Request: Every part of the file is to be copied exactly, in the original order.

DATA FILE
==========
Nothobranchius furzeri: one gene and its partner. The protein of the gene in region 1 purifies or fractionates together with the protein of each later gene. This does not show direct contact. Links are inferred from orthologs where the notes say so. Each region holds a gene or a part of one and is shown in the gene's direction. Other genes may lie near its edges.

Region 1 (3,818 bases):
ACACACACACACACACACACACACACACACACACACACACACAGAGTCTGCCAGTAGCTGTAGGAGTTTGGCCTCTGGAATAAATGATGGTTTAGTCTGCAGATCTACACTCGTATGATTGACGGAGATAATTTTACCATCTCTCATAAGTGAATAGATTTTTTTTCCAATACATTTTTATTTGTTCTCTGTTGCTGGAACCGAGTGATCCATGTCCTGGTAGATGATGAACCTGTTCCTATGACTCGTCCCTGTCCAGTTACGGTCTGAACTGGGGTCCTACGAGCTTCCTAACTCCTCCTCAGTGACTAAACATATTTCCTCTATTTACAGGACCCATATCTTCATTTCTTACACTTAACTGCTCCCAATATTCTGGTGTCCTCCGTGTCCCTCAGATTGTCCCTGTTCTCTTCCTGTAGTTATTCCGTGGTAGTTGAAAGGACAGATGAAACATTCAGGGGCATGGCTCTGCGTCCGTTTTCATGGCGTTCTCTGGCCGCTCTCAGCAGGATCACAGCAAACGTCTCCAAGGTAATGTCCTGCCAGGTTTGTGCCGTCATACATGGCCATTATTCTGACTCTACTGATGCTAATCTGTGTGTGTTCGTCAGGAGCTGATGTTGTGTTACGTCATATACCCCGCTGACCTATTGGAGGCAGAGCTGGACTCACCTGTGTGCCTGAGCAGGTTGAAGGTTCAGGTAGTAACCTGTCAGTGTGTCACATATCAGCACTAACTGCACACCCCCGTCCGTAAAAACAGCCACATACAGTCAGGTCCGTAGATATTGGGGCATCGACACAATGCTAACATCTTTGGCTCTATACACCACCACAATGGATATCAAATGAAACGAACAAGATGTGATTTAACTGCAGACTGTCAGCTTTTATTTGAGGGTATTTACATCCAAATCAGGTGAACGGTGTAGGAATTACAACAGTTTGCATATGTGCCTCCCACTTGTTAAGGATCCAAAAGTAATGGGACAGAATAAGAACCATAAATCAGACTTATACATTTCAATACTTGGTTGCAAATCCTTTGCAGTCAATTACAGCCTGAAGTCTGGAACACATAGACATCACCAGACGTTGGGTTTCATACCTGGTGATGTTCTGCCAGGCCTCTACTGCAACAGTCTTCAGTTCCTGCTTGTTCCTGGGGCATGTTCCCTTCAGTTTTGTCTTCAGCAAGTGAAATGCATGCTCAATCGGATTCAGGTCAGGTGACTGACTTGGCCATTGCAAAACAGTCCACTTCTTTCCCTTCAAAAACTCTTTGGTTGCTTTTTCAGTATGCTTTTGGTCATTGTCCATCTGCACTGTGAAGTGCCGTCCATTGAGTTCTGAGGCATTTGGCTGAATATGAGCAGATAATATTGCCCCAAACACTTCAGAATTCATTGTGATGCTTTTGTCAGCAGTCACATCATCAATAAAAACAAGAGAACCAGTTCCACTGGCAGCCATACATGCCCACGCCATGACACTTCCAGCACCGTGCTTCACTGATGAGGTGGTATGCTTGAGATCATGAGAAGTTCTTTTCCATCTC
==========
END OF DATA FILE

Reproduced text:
Nothobranchius furzeri: one gene and its partner. The protein of the gene in region 1 purifies or fractionates together with the protein of each later gene. This does not show direct contact. Links are inferred from orthologs where the notes say so. Each region holds a gene or a part of one and is shown in the gene's direction. Other genes may lie near its edges.

Region 1 (3,818 bases):
ACACACACACACACACACACACACACACACACACACACACACAGAGTCTGCCAGTAGCTGTAGGAGTTTGGCCTCTGGAATAAATGATGGTTTAGTCTGCAGATCTACACTCGTATGATTGACGGAGATAATTTTACCATCTCTCATAAGTGAATAGATTTTTTTTCCAATACATTTTTATTTGTTCTCTGTTGCTGGAACCGAGTGATCCATGTCCTGGTAGATGATGAACCTGTTCCTATGACTCGTCCCTGTCCAGTTACGGTCTGAACTGGGGTCCTACGAGCTTCCTAACTCCTCCTCAGTGACTAAACATATTTCCTCTATTTACAGGACCCATATCTTCATTTCTTACACTTAACTGCTCCCAATATTCTGGTGTCCTCCGTGTCCCTCAGATTGTCCCTGTTCTCTTCCTGTAGTTATTCCGTGGTAGTTGAAAGGACAGATGAAACATTCAGGGGCATGGCTCTGCGTCCGTTTTCATGGCGTTCTCTGGCCGCTCTCAGCAGGATCACAGCAAACGTCTCCAAGGTAATGTCCTGCCAGGTTTGTGCCGTCATACATGGCCATTATTCTGACTCTACTGATGCTAATCTGTGTGTGTTCGTCAGGAGCTGATGTTGTGTTACGTCATATACCCCGCTGACCTATTGGAGGCAGAGCTGGACTCACCTGTGTGCCTGAGCAGGTTGAAGGTTCAGGTAGTAACCTGTCAGTGTGTCACATATCAGCACTAACTGCACACCCCCGTCCGTAAAAACAGCCACATACAGTCAGGTCCGTAGATATTGGGGCATCGACACAATGCTAACATCTTTGGCTCTATACACCACCACAATGGATATCAAATGAAACGAACAAGATGTGATTTAACTGCAGACTGTCAGCTTTTATTTGAGGGTATTTACATCCAAATCAGGTGAACGGTGTAGGAATTACAACAGTTTGCATATGTGCCTCCCACTTGTTAAGGATCCAAAAGTAATGGGACAGAATAAGAACCATAAATCAGACTTATACATTTCAATACTTGGTTGCAAATCCTTTGCAGTCAATTACAGCCTGAAGTCTGGAACACATAGACATCACCAGACGTTGGGTTTCATACCTGGTGATGTTCTGCCAGGCCTCTACTGCAACAGTCTTCAGTTCCTGCTTGTTCCTGGGGCATGTTCCCTTCAGTTTTGTCTTCAGCAAGTGAAATGCATGCTCAATCGGATTCAGGTCAGGTGACTGACTTGGCCATTGCAAAACAGTCCACTTCTTTCCCTTCAAAAACTCTTTGGTTGCTTTTTCAGTATGCTTTTGGTCATTGTCCATCTGCACTGTGAAGTGCCGTCCATTGAGTTCTGAGGCATTTGGCTGAATATGAGCAGATAATATTGCCCCAAACACTTCAGAATTCATTGTGATGCTTTTGTCAGCAGTCACATCATCAATAAAAACAAGAGAACCAGTTCCACTGGCAGCCATACATGCCCACGCCATGACACTTCCAGCACCGTGCTTCACTGATGAGGTGGTATGCTTGAGATCATGAGAAGTTCTTTTCCATCTC